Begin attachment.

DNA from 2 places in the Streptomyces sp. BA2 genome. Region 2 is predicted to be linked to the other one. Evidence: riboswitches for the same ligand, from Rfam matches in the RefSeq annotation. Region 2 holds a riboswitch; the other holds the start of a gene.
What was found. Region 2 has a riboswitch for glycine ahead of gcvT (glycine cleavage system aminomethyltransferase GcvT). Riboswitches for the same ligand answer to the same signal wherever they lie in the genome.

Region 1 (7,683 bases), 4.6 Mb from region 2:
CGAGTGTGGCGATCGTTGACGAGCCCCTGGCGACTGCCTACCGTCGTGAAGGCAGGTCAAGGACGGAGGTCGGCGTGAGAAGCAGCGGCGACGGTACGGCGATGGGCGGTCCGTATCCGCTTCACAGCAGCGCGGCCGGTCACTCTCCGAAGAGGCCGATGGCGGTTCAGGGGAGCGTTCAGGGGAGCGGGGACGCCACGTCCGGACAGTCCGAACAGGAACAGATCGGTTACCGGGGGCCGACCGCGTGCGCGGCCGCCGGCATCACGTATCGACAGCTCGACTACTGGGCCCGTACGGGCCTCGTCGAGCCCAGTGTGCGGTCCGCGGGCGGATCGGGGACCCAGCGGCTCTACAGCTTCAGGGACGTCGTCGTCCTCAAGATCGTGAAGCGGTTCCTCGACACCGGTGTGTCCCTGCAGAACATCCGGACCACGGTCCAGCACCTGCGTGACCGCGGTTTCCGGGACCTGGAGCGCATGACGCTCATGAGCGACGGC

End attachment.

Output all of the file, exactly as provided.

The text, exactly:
DNA from 2 places in the Streptomyces sp. BA2 genome. Region 2 is predicted to be linked to the other one. Evidence: riboswitches for the same ligand, from Rfam matches in the RefSeq annotation. Region 2 holds a riboswitch; the other holds the start of a gene.
What was found. Region 2 has a riboswitch for glycine ahead of gcvT (glycine cleavage system aminomethyltransferase GcvT). Riboswitches for the same ligand answer to the same signal wherever they lie in the genome.

Region 1 (7,683 bases), 4.6 Mb from region 2:
CGAGTGTGGCGATCGTTGACGAGCCCCTGGCGACTGCCTACCGTCGTGAAGGCAGGTCAAGGACGGAGGTCGGCGTGAGAAGCAGCGGCGACGGTACGGCGATGGGCGGTCCGTATCCGCTTCACAGCAGCGCGGCCGGTCACTCTCCGAAGAGGCCGATGGCGGTTCAGGGGAGCGTTCAGGGGAGCGGGGACGCCACGTCCGGACAGTCCGAACAGGAACAGATCGGTTACCGGGGGCCGACCGCGTGCGCGGCCGCCGGCATCACGTATCGACAGCTCGACTACTGGGCCCGTACGGGCCTCGTCGAGCCCAGTGTGCGGTCCGCGGGCGGATCGGGGACCCAGCGGCTCTACAGCTTCAGGGACGTCGTCGTCCTCAAGATCGTGAAGCGGTTCCTCGACACCGGTGTGTCCCTGCAGAACATCCGGACCACGGTCCAGCACCTGCGTGACCGCGGTTTCCGGGACCTGGAGCGCATGACGCTCATGAGCGACGGC